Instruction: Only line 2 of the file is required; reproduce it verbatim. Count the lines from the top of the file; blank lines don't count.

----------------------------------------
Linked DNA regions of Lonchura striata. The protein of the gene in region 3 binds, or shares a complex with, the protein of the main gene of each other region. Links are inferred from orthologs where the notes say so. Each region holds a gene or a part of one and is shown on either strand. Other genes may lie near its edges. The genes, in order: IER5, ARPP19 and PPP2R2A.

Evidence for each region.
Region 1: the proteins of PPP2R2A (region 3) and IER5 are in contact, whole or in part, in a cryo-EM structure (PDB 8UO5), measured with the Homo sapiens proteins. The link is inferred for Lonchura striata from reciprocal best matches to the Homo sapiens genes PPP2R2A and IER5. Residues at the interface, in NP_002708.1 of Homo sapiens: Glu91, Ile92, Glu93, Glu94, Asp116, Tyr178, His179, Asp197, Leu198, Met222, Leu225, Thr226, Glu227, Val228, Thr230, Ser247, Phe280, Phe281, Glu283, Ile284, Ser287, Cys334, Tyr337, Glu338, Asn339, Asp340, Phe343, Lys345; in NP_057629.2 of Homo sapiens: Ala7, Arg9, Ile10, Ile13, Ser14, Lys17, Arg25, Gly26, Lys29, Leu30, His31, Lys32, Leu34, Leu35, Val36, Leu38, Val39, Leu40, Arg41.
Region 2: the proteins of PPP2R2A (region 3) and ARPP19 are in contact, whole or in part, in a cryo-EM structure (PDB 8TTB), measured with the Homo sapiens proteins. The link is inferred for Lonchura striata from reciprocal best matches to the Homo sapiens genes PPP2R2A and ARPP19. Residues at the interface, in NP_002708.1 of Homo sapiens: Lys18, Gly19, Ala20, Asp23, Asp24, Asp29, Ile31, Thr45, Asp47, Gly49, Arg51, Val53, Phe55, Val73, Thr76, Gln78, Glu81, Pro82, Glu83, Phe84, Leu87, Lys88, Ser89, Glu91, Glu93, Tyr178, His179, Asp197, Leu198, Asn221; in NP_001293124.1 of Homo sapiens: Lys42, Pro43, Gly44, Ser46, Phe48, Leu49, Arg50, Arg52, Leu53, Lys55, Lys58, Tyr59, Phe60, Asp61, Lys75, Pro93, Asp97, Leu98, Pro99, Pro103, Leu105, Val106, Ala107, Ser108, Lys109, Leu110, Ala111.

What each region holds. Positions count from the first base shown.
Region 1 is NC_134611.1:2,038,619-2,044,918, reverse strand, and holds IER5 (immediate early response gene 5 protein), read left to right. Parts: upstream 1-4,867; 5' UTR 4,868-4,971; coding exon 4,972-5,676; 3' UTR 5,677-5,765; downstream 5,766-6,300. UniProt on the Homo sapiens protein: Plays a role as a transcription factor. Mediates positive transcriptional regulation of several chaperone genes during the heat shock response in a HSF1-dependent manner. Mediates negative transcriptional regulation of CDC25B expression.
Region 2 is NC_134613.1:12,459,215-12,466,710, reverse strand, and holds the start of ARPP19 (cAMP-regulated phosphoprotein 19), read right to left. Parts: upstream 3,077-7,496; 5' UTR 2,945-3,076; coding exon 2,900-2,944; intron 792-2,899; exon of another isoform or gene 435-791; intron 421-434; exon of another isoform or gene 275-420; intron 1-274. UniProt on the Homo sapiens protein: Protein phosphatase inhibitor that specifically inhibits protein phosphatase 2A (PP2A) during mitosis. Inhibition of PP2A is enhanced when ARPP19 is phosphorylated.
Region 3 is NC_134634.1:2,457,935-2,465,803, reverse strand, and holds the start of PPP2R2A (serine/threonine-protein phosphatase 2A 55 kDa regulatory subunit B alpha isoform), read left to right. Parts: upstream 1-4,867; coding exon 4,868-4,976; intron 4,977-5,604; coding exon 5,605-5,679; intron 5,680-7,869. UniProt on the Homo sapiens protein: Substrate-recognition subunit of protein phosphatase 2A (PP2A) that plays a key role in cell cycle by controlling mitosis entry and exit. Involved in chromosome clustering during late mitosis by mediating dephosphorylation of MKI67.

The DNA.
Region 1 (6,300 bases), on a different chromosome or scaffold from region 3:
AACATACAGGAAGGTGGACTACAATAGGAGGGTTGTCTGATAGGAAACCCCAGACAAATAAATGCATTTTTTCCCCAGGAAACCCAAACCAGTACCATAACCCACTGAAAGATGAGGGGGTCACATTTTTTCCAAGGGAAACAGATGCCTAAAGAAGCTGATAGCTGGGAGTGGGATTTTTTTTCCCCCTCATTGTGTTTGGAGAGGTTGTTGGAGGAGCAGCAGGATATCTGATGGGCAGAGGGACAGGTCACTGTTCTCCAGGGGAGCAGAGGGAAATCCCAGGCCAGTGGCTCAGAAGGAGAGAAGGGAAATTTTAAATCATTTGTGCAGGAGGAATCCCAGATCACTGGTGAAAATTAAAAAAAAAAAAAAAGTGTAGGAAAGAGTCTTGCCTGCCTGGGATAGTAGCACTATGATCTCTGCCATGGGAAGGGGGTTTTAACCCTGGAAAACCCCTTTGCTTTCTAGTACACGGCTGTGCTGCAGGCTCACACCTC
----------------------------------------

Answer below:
Evidence for each region.